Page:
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What you need to know about COVID-19: August 14, 2020
When Kim Ellsworth and her husband, Glen, closed up their Nail Pond, P.E.I., home four-and-a-half years ago and moved to Alberta for work they shared a suitcase.
“We didn’t take anything else. We left everything else behind because we knew we were coming back to it,” the West Prince native said by phone from Alberta, Thursday morning.
“This was supposed to be a five-year thing. We left P.E.I. to get financially on our feet and to get in a better position so that, when we come back, we can do our home, renovate it, make it something that we worked hard for. That was the whole purpose of coming out west, to get ahead, right?”
Their plans were jolted Tuesday night when a relative called to notify them their home had been set on fire. Tignish Fire Department responded and put the fire out, but the home had sustained extensive damage.
“You could’ve fixed it up to make it quite livable,” said Tignish fire chief Allan Gavin, describing the condition of the house prior to Tuesday’s fire.
“It was not an abandoned house,” he said, before adding, “it doesn’t make any difference: it’s somebody’s property.
At 2 a.m. (Mountain time) Thursday, Ellsworth awoke again to learn their house had been set on fire a second time. This time it burned to the ground.
The Tignish Fire Department, returning to their fire hall after being turned back from an assistance call to the Miminegash Fire Department, came upon the house in flames.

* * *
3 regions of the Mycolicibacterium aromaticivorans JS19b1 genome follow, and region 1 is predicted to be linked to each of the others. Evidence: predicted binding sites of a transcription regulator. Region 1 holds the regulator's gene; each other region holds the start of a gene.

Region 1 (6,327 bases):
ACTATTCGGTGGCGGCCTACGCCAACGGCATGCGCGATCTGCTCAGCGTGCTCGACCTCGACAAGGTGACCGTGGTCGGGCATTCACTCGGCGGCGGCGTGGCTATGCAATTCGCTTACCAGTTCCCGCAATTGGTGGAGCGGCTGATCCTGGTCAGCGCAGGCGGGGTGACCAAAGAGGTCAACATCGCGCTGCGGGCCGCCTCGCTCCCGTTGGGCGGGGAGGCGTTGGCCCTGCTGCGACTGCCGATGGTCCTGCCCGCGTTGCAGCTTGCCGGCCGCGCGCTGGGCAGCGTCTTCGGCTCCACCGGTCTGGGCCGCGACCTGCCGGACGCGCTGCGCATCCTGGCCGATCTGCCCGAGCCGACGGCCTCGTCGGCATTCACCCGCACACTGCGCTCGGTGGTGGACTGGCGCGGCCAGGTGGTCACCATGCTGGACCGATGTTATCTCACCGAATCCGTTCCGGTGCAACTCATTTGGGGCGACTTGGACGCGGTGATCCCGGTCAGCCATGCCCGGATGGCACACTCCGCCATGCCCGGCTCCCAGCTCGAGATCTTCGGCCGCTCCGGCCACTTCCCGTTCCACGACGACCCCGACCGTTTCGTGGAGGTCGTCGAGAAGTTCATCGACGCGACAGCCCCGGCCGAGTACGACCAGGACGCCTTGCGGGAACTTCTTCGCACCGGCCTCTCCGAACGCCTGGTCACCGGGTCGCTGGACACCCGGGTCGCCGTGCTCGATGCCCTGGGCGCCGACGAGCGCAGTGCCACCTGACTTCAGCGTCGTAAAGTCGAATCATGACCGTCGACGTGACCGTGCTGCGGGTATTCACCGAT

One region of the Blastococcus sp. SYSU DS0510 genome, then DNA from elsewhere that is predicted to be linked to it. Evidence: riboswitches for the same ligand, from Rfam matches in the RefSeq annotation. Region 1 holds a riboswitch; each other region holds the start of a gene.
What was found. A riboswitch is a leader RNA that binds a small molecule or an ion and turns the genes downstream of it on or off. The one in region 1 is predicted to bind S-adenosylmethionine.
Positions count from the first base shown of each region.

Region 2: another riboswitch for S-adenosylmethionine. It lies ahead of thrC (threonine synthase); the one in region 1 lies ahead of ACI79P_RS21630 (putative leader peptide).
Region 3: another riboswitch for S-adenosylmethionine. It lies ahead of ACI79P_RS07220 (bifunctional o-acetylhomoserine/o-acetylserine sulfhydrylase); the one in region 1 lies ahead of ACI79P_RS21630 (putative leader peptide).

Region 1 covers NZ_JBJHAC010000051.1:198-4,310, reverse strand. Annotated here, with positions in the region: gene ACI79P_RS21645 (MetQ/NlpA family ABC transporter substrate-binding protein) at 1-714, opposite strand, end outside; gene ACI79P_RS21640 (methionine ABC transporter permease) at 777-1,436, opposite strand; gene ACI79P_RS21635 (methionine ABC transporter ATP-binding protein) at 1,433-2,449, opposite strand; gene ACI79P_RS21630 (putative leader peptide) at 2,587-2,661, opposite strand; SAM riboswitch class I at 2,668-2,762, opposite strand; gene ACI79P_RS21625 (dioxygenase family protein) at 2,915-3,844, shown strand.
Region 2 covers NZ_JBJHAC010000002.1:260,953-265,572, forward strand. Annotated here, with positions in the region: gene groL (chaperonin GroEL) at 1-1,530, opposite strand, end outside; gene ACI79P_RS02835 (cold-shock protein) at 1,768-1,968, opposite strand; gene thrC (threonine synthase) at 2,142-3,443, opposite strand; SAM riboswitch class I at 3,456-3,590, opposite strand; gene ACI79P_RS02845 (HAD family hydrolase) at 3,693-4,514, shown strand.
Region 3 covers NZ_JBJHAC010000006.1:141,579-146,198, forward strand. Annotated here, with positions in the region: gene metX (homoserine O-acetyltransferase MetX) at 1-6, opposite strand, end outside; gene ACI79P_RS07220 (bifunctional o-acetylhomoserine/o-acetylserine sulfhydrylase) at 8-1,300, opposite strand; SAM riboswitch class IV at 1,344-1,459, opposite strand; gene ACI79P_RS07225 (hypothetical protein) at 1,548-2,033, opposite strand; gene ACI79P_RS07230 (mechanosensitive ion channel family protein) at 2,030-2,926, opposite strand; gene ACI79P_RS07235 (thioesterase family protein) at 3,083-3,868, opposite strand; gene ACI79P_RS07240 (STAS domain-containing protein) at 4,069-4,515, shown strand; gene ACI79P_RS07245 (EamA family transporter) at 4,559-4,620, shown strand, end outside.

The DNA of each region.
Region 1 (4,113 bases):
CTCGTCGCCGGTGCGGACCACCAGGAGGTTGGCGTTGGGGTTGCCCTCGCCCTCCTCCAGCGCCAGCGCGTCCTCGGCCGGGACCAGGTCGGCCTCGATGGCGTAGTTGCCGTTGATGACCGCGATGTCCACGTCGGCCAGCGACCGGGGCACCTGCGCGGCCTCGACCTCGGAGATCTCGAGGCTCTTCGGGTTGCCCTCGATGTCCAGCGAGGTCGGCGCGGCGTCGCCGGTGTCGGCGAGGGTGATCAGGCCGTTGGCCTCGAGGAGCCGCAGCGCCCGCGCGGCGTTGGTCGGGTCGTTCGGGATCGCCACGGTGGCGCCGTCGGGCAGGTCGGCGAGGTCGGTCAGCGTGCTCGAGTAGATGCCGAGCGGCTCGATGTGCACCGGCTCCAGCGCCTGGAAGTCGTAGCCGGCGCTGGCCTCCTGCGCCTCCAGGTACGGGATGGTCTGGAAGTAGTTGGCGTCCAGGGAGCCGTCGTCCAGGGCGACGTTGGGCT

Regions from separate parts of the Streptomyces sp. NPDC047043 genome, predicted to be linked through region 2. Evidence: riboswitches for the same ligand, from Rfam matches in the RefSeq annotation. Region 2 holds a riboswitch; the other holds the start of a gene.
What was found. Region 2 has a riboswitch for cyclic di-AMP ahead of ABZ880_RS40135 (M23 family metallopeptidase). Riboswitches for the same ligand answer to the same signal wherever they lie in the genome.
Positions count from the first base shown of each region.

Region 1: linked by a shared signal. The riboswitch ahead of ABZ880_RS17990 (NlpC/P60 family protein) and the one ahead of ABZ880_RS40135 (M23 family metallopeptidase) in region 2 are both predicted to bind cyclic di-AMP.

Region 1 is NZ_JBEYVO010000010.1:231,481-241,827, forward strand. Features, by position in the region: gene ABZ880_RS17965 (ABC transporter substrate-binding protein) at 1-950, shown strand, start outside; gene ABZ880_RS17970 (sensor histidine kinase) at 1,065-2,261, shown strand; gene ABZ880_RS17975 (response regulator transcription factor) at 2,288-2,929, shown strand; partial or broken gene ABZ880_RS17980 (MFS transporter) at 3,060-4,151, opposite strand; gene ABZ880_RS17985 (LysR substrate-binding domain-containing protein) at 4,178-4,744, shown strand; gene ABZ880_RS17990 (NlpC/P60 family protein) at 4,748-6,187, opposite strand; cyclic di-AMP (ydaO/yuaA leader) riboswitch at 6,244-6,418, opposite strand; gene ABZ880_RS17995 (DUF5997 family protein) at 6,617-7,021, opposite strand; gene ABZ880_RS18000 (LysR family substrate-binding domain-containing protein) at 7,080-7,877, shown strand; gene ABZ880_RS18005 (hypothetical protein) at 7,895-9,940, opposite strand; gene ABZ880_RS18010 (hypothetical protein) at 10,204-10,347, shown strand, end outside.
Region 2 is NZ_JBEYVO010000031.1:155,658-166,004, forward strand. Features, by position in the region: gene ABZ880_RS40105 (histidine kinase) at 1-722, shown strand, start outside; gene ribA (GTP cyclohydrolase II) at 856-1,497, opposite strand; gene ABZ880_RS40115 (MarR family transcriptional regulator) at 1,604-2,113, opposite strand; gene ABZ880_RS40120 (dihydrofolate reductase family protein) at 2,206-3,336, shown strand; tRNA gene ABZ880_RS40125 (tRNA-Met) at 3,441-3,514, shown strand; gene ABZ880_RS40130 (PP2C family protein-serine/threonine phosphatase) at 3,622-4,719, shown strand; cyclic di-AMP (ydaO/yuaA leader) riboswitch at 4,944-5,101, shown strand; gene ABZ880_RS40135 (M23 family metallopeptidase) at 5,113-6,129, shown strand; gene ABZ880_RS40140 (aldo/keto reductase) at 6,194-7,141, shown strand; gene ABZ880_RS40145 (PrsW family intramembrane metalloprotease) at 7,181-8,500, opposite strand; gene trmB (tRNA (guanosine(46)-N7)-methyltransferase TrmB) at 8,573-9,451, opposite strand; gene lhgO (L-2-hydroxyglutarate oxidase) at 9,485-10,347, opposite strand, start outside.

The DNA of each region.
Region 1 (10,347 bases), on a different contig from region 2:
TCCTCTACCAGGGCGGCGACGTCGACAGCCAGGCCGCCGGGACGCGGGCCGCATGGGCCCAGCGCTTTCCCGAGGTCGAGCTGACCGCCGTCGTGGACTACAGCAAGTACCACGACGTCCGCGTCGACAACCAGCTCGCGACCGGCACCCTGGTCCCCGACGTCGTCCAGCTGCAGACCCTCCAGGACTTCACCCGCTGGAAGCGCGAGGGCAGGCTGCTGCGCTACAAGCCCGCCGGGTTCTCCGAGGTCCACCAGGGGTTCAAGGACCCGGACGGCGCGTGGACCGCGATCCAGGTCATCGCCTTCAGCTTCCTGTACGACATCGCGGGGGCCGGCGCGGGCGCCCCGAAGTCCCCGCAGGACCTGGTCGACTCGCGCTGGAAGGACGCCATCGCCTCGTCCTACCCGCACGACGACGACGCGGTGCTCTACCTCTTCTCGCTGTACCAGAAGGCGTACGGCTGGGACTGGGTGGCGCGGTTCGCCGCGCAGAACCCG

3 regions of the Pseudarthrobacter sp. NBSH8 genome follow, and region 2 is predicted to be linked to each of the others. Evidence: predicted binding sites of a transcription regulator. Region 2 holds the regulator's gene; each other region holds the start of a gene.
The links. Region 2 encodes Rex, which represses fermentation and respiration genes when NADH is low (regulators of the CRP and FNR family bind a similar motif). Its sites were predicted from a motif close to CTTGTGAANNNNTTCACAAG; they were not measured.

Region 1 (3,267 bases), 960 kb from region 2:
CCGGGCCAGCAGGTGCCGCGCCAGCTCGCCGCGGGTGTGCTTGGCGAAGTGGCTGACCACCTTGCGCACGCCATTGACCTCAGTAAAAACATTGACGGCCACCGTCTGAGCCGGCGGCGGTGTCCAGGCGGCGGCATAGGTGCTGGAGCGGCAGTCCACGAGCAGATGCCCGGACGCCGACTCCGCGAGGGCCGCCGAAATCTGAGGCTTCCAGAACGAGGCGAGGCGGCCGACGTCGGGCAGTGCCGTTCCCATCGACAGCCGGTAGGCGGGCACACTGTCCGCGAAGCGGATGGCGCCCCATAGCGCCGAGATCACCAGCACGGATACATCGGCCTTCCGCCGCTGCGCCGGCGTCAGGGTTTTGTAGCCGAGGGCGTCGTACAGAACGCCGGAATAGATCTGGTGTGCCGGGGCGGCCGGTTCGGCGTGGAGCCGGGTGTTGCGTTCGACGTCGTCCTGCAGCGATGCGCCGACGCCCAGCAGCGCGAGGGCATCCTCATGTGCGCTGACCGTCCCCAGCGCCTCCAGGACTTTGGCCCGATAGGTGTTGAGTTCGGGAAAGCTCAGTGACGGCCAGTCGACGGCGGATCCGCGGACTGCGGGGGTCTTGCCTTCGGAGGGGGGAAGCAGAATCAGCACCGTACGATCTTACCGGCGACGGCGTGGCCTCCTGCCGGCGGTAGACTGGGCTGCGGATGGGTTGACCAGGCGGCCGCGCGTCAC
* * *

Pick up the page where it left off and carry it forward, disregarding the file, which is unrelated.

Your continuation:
Cpl. Lisa Jones with Prince District RCMP said the firefighters located an individual at the scene. “They called us and they turned him over to us.”
She said a 20-year-old man was arrested and subsequently released on a promise to appear in court in Summerside in January. She said an arson charge is pending.
Ellsworth said she has been beset with emotions since finding out the first house she and her husband had ever owned has been destroyed. They had bought a fire-damaged house from her uncle in East Bideford in 1991, and moved it to Nail Pond. It was there that they raised their three sons, now grown.
“We built it from scratch. We gutted it out, put new walls, made it our home.
“A few years later we put the foundation on and continued to make it our own,” she said. “Our own craftsmanship and our own handiwork.
“Yesterday it started out, mad: ‘how could they?’ Then it turned sad, because then the reality kicks in, what happened. Then last night was depression and when I woke up at two this morning and got wind of the second situation, then I became numb. I’m paralyzed with emotions.”
But Ellsworth said she tries to view the world from a positive perspective. She is at a loss as to why someone would destroy their property, indicating the home is surrounded by relatives and they were well-liked.
“I’m a big believer that everything happens for a reason and I’ve always held that mentality. But, at times like this, you’re questioning: ‘What’s this supposed to teach me, what am I supposed to take away from this?’ That’s the thing that’s running rampant within.”
The Ellsworths didn’t live in the house while home on vacations, but Kim said she’d take walks through and bring back with her special keepsakes, like her sons’ report cards, awards and pictures.
“Looking back, I’m glad I did, because those are the things that are not replaceable.”
She isn’t sure how the loss affects their five-year plan, but she points out they still have the land.
“Coming out here was so that we could get on our feet so that when we went back we could be in a better position.
“We are in a better position but now this is just our new reality that we have to face.”